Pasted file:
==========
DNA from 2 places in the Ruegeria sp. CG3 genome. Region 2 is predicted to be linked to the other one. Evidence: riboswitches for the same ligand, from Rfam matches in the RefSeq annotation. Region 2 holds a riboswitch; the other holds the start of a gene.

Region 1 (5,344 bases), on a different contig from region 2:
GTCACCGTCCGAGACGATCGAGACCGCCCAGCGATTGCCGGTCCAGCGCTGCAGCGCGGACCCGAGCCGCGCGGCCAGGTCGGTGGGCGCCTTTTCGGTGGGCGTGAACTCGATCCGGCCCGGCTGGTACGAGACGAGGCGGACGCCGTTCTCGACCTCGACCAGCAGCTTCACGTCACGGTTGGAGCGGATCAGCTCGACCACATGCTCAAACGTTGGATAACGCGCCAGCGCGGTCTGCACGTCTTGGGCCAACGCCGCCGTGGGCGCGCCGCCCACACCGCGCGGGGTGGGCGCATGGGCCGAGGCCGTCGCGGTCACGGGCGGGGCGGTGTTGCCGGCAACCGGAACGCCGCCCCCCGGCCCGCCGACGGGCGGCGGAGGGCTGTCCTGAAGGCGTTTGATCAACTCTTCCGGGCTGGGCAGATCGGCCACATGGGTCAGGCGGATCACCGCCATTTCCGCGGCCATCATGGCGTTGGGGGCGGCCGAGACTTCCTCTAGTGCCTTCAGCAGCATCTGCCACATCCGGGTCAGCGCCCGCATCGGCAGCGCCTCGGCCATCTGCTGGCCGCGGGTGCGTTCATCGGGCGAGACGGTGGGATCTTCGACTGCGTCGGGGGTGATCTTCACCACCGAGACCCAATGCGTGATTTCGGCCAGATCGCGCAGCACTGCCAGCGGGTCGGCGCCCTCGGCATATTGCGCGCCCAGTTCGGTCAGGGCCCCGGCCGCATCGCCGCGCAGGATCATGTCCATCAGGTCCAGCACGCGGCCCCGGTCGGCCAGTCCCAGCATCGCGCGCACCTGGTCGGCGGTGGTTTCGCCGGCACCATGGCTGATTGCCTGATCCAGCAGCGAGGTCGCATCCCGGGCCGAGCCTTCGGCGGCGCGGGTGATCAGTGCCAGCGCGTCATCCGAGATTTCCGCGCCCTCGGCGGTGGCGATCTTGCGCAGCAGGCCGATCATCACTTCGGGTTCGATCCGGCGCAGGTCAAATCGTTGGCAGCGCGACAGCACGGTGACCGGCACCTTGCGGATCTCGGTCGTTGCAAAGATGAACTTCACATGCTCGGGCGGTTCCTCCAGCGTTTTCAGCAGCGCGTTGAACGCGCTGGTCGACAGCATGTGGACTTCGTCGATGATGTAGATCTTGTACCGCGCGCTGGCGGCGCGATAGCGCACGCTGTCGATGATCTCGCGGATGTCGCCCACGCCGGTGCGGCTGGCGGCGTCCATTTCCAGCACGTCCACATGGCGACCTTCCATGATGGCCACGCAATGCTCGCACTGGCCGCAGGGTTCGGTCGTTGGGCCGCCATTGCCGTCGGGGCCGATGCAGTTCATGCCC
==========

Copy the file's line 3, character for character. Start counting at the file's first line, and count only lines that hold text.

GTCACCGTCCGAGACGATCGAGACCGCCCAGCGATTGCCGGTCCAGCGCTGCAGCGCGGACCCGAGCCGCGCGGCCAGGTCGGTGGGCGCCTTTTCGGTGGGCGTGAACTCGATCCGGCCCGGCTGGTACGAGACGAGGCGGACGCCGTTCTCGACCTCGACCAGCAGCTTCACGTCACGGTTGGAGCGGATCAGCTCGACCACATGCTCAAACGTTGGATAACGCGCCAGCGCGGTCTGCACGTCTTGGGCCAACGCCGCCGTGGGCGCGCCGCCCACACCGCGCGGGGTGGGCGCATGGGCCGAGGCCGTCGCGGTCACGGGCGGGGCGGTGTTGCCGGCAACCGGAACGCCGCCCCCCGGCCCGCCGACGGGCGGCGGAGGGCTGTCCTGAAGGCGTTTGATCAACTCTTCCGGGCTGGGCAGATCGGCCACATGGGTCAGGCGGATCACCGCCATTTCCGCGGCCATCATGGCGTTGGGGGCGGCCGAGACTTCCTCTAGTGCCTTCAGCAGCATCTGCCACATCCGGGTCAGCGCCCGCATCGGCAGCGCCTCGGCCATCTGCTGGCCGCGGGTGCGTTCATCGGGCGAGACGGTGGGATCTTCGACTGCGTCGGGGGTGATCTTCACCACCGAGACCCAATGCGTGATTTCGGCCAGATCGCGCAGCACTGCCAGCGGGTCGGCGCCCTCGGCATATTGCGCGCCCAGTTCGGTCAGGGCCCCGGCCGCATCGCCGCGCAGGATCATGTCCATCAGGTCCAGCACGCGGCCCCGGTCGGCCAGTCCCAGCATCGCGCGCACCTGGTCGGCGGTGGTTTCGCCGGCACCATGGCTGATTGCCTGATCCAGCAGCGAGGTCGCATCCCGGGCCGAGCCTTCGGCGGCGCGGGTGATCAGTGCCAGCGCGTCATCCGAGATTTCCGCGCCCTCGGCGGTGGCGATCTTGCGCAGCAGGCCGATCATCACTTCGGGTTCGATCCGGCGCAGGTCAAATCGTTGGCAGCGCGACAGCACGGTGACCGGCACCTTGCGGATCTCGGTCGTTGCAAAGATGAACTTCACATGCTCGGGCGGTTCCTCCAGCGTTTTCAGCAGCGCGTTGAACGCGCTGGTCGACAGCATGTGGACTTCGTCGATGATGTAGATCTTGTACCGCGCGCTGGCGGCGCGATAGCGCACGCTGTCGATGATCTCGCGGATGTCGCCCACGCCGGTGCGGCTGGCGGCGTCCATTTCCAGCACGTCCACATGGCGACCTTCCATGATGGCCACGCAATGCTCGCACTGGCCGCAGGGTTCGGTCGTTGGGCCGCCATTGCCGTCGGGGCCGATGCAGTTCATGCCC